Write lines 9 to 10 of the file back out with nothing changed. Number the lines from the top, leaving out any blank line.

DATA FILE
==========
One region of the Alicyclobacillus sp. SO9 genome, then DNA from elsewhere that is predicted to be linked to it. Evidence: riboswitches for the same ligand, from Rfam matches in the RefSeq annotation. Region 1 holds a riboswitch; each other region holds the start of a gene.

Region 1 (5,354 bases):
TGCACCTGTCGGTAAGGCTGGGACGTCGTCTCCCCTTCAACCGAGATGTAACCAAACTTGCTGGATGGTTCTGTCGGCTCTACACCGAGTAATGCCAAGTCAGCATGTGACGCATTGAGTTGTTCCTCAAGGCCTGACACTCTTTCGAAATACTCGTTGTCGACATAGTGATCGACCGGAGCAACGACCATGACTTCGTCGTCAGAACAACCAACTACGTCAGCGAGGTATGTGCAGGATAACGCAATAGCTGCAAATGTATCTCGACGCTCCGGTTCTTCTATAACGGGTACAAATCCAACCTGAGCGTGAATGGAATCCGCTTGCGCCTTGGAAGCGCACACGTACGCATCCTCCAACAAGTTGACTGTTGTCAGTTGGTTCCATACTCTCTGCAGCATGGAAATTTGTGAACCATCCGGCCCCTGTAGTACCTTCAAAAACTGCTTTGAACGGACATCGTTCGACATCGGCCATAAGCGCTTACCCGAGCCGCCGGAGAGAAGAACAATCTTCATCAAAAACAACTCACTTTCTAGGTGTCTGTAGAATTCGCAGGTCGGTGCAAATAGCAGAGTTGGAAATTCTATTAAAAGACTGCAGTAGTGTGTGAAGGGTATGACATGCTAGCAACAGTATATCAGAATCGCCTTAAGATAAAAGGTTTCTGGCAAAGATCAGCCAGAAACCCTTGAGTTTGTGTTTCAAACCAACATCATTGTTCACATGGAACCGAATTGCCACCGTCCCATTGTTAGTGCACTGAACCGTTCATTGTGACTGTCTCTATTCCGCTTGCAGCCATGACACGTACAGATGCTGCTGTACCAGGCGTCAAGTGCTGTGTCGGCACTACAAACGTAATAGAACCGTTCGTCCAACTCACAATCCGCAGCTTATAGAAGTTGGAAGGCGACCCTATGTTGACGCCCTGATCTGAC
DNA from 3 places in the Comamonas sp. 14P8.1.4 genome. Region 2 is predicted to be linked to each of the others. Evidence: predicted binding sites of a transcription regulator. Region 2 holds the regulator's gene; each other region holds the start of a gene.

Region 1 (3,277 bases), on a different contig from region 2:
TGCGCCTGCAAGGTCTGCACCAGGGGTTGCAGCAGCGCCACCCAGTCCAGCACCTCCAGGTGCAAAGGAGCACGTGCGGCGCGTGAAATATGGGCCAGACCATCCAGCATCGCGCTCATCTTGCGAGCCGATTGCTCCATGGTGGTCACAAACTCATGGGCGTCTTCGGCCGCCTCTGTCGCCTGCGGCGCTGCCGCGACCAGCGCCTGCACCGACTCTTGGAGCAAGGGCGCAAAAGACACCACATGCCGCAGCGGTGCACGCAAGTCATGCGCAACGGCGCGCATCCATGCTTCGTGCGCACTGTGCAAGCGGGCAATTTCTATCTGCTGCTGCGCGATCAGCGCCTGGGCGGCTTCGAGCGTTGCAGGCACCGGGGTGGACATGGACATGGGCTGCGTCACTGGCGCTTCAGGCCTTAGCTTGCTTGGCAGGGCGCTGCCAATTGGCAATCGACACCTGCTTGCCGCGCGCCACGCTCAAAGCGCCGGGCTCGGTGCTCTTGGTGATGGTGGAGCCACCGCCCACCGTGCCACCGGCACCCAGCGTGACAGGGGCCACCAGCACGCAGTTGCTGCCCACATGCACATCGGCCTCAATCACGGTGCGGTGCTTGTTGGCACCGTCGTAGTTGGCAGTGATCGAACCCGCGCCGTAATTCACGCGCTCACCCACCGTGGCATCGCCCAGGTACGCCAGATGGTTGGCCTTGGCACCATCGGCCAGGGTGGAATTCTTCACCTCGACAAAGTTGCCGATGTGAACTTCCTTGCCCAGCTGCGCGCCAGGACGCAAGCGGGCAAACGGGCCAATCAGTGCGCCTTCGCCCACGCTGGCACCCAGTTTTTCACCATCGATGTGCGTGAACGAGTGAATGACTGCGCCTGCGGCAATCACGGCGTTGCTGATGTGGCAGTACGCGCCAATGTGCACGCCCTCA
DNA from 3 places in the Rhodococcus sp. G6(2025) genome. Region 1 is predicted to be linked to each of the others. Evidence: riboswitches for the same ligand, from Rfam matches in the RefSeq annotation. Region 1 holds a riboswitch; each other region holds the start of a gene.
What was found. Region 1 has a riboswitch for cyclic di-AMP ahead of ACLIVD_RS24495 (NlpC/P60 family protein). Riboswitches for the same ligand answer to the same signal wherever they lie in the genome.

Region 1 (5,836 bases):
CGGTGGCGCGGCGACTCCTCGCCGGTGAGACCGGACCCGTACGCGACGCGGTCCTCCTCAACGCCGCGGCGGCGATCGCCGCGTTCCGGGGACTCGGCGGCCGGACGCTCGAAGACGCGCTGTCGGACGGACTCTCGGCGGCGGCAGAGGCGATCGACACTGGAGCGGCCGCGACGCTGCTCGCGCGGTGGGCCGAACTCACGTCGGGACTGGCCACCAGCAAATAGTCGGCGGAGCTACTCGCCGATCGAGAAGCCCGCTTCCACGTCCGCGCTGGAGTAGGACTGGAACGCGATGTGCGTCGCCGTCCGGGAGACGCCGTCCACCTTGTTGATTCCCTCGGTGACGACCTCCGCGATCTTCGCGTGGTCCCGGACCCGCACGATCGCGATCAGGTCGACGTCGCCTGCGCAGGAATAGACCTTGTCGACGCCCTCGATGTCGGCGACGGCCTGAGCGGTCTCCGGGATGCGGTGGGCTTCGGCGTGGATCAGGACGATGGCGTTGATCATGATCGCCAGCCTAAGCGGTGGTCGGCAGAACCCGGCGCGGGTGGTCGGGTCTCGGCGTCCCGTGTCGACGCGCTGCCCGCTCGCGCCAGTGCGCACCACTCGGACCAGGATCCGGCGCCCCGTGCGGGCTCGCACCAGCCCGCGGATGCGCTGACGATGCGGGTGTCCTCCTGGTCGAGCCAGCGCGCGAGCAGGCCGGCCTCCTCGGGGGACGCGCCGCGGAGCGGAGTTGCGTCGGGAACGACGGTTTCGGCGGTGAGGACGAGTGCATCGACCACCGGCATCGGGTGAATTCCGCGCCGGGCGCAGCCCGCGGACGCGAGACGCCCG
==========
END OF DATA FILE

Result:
Region 1 (5,836 bases):
CGGTGGCGCGGCGACTCCTCGCCGGTGAGACCGGACCCGTACGCGACGCGGTCCTCCTCAACGCCGCGGCGGCGATCGCCGCGTTCCGGGGACTCGGCGGCCGGACGCTCGAAGACGCGCTGTCGGACGGACTCTCGGCGGCGGCAGAGGCGATCGACACTGGAGCGGCCGCGACGCTGCTCGCGCGGTGGGCCGAACTCACGTCGGGACTGGCCACCAGCAAATAGTCGGCGGAGCTACTCGCCGATCGAGAAGCCCGCTTCCACGTCCGCGCTGGAGTAGGACTGGAACGCGATGTGCGTCGCCGTCCGGGAGACGCCGTCCACCTTGTTGATTCCCTCGGTGACGACCTCCGCGATCTTCGCGTGGTCCCGGACCCGCACGATCGCGATCAGGTCGACGTCGCCTGCGCAGGAATAGACCTTGTCGACGCCCTCGATGTCGGCGACGGCCTGAGCGGTCTCCGGGATGCGGTGGGCTTCGGCGTGGATCAGGACGATGGCGTTGATCATGATCGCCAGCCTAAGCGGTGGTCGGCAGAACCCGGCGCGGGTGGTCGGGTCTCGGCGTCCCGTGTCGACGCGCTGCCCGCTCGCGCCAGTGCGCACCACTCGGACCAGGATCCGGCGCCCCGTGCGGGCTCGCACCAGCCCGCGGATGCGCTGACGATGCGGGTGTCCTCCTGGTCGAGCCAGCGCGCGAGCAGGCCGGCCTCCTCGGGGGACGCGCCGCGGAGCGGAGTTGCGTCGGGAACGACGGTTTCGGCGGTGAGGACGAGTGCATCGACCACCGGCATCGGGTGAATTCCGCGCCGGGCGCAGCCCGCGGACGCGAGACGCCCG